Ideological and Political consideration would determine selection to decision making positions. Government has already asserted its right to veto selection of judges for High Courts & Supreme Court by the collegians. Transformation of universities, particularly those which have been marked for encouraging critical thinking, free exchange of ideas, and commitment to openness in academic discourse would continue to be pursued with vigour by filling up teaching posts with candidates conforming to the Hindutva ideology, controlling what is taught to, researched and read by students through regulation of syllabi. The courses would be designed primarily to create necessary skills required for absorption of students in the economy after completion of their courses. Public institutions would fail to stand up to the pressure of the government resulting in erosion of autonomy and loss of credibility. Media, both print and visual in any case, has already ‘adjusted’ itself to the expectations of the regime. Digital media may also be forced to fall in line. On the economic front, more aggressive push for further reforms – privatization, divestment, dilution of labour laws, concessions to corporates for attracting investment, replacement of subsidized public goods with Direct Benefit transfer are some of the measures expected to orient the economy to the needs and interests of the ‘aspirational’ upwardly mobile middle class and the investors.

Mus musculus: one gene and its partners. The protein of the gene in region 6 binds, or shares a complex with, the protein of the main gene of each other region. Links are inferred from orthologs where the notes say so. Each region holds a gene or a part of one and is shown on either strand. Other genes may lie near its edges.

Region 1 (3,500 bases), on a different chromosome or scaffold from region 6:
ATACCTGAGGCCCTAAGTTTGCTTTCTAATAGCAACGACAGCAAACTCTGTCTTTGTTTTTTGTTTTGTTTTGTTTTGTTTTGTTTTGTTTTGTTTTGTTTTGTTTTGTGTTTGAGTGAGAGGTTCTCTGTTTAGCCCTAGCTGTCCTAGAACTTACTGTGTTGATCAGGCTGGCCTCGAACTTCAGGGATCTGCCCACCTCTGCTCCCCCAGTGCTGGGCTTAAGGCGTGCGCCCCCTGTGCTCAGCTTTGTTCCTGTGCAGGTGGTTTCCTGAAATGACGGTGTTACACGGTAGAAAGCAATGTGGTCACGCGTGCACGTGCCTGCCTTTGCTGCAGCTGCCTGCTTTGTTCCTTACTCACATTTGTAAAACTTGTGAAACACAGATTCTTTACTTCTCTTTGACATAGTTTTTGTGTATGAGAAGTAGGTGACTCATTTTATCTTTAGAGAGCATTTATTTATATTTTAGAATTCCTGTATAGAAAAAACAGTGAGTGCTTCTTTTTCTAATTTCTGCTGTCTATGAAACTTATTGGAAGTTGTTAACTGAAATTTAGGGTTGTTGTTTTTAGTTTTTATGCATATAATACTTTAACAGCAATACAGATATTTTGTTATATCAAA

Brace up to the Hindu Rashtra consecrated by the electoral democracy.


Bhushan Bharat (2019), ‘Tectonic Shift towards a different India’, The Asian Age, May 25, 2011.

Desai, Meghnad (2019), ‘On May 23, 2019, Nehru Gandi Yuga ended and Modi yuga began’, Indian Express, May 26, 2019.

Gupta, Shekhar (2019), ‘Lok Sabha Election 2019: Modi – Shah duo outwitted Congress and the rest,’ Business Standard, May 23, 2019.

Gupta, Shekhar (2019), ‘4 reasons why Modi remains in the hunt for a second term’, Hindustan Times, 20 May, 2019.

Hasan, Zoya (2019), ‘This is a Landslide: India is Now a Majoritarian Democracy’ May 23, 2019.

Khare, Harish (2019), ‘The 2019 vote: an Intoxicating Verdict’, The Hindu, May 24, 2019.

Kumar, Sajan (2019), ‘The Psychology of a tectonic electoral shift’, The Hindu, March 24, 2019.

Visvanathan, Shiv (2019), ‘What Thumping mandate for Modi means’, The Hindu, May 25, 2019.